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If you did your job and fixed the car right, treated them well then they should return. But they don’t sometimes. RETENTION; This is the cheapest form of marketing there is so get this right and do it consistently. For me, I want to be everything automotive for my customers. I invite them in for any reason, tires low on air, stop by. Questions about warranties, recalls etc., stop by and ask. We will find the answers. The more I can get them to subconsciously think about me as the solution to car issues the more of their car dollar expenditures I can expect them to spend with me. But it takes a while and a lot of effort to get there.

 

First off, with every customer who comes in for an oil change you must ask them what interval they follow. If it does not align with your values figure out why/who/what’s acceptable. Get away from 3mos/3k, its long gone and you’re working against the tide if you continue to insist it. Once you find out what interval they follow set up the reminder sticker to account for it. Some management programs measure average daily miles driven. There is software you can buy/rent that will use this data and calculate the next service date and sticker. Once you (and they) know service expectations figure out how to communicate with them when their next service is due. Call when service is due, text, e mail. Once this is done consistently and accurately you will see a large increase in repeat customers. A lot of shops say I don’t want to be bothered with an oil change only bring me the repair work. Well most every service visit begins or includes an oil change.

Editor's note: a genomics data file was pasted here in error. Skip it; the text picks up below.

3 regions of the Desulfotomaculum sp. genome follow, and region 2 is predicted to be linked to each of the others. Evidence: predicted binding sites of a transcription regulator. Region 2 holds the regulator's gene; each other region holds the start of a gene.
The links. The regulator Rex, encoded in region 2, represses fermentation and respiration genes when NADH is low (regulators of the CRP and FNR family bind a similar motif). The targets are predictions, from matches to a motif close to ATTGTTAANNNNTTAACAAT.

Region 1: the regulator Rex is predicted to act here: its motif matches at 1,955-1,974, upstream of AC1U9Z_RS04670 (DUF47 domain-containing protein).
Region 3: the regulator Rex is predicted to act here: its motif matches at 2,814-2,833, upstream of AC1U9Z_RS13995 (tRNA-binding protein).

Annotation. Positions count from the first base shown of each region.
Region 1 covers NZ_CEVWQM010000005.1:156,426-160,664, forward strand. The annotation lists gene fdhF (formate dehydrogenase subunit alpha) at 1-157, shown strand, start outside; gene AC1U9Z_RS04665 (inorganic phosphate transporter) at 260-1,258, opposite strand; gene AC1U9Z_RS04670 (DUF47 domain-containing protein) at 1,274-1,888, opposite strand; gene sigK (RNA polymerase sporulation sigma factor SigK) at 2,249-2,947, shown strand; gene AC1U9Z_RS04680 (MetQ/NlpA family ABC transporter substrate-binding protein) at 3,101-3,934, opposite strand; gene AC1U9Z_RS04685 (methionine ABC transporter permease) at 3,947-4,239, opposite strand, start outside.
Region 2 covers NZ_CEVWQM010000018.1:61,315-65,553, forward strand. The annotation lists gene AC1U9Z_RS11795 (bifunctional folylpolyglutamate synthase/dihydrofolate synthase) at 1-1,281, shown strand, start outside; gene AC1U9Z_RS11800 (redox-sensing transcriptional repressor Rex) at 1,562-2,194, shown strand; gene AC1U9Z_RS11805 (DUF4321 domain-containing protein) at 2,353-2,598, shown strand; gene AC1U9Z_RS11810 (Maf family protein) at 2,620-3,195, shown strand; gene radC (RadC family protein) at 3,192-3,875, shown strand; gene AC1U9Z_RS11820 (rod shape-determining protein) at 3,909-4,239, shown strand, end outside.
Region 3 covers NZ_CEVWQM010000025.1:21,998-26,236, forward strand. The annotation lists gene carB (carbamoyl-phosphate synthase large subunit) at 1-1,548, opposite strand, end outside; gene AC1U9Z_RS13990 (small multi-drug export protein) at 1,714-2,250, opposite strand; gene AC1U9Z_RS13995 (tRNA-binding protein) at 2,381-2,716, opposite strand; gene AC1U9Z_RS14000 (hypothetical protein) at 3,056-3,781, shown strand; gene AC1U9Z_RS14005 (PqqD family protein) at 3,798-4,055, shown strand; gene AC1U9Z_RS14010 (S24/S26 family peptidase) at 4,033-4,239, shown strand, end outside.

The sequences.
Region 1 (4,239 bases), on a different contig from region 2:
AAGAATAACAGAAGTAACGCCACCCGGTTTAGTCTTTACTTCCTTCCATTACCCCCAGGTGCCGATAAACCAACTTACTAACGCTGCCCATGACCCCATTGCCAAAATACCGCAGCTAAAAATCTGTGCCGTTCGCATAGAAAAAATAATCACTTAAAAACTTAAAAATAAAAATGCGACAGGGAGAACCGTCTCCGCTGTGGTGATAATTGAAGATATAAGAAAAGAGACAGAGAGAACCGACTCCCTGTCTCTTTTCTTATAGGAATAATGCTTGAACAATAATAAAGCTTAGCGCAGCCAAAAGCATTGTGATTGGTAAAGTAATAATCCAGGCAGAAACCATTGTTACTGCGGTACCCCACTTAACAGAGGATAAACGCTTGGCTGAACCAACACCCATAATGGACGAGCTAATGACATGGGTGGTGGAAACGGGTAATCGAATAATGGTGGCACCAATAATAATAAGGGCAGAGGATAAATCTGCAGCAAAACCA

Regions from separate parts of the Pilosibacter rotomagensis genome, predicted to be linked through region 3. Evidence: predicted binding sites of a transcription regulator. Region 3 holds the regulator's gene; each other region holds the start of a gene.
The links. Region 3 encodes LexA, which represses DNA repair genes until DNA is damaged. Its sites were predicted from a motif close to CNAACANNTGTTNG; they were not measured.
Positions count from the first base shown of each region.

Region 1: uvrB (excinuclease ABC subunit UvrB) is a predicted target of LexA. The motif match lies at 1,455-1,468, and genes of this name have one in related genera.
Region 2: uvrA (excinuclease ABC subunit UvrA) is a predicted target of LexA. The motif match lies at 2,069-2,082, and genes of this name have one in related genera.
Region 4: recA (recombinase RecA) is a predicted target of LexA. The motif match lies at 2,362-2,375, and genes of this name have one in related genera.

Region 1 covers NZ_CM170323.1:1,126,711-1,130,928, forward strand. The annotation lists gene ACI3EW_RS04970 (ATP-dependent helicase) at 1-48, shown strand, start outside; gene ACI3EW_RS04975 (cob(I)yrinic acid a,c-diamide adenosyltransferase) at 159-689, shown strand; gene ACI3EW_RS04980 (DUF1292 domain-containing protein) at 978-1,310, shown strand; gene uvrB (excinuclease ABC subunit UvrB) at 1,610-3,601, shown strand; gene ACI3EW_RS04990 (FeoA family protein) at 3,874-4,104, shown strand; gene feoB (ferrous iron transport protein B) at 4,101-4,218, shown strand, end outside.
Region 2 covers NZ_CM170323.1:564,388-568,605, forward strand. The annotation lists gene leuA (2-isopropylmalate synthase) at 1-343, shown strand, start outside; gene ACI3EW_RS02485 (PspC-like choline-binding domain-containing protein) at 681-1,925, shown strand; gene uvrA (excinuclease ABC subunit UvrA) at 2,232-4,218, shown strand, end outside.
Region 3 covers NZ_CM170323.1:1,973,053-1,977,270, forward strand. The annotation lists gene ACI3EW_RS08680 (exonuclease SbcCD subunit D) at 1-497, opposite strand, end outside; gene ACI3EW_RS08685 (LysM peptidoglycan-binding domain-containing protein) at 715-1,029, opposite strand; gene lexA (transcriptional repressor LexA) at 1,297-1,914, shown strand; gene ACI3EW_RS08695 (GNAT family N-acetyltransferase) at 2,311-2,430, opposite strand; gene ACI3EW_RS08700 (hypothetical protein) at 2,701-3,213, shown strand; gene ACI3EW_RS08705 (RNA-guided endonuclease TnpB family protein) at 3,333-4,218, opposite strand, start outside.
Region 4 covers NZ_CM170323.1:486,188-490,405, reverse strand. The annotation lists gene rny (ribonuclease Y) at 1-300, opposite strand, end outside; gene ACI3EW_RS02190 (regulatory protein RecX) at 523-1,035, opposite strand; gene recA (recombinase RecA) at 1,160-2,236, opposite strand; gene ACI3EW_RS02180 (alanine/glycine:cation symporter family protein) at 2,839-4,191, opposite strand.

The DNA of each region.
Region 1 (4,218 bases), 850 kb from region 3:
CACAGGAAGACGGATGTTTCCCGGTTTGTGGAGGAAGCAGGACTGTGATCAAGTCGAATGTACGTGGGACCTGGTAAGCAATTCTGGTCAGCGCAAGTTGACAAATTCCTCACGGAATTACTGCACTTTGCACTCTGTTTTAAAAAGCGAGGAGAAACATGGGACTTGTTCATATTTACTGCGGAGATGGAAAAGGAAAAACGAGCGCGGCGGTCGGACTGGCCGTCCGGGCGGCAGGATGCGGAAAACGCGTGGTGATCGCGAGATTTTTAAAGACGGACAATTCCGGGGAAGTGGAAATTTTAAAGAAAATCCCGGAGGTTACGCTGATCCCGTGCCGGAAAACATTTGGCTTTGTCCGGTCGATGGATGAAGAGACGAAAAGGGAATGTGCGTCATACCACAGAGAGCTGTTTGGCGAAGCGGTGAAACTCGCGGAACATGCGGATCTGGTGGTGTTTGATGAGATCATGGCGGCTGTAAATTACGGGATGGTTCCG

Another big thing in retention marketing starts with, inspect every vehicle, estimate and present the findings. Over the years I have seen customer roll in with a new set of tires and when asked I hear “We had no idea you sell tires”, Ouch! Guess I didn’t tell them huh? Even if you don’t sell the entire ticket you’ve told them what they need and hopefully let them know you can do it. If they don’t buy it note it on the invoice and them send them a reminder after 6 weeks.

We also have a program where we mail a postcard every 6 months when someone has not been in. We mail a different postcard at 6 mos, 12 mos, 18 mos, 24 mos and 30 mos. They say if someone bought a new car they are usually ready to get back in the independent shop after 30 months. This system will keep your name in their head even if they are not ready to return. For us, after 36 months we delete them from the database.

 

Sorry if this sounds preachy, not intended. These programs have done very well for us and are just a few ideas that might work for you.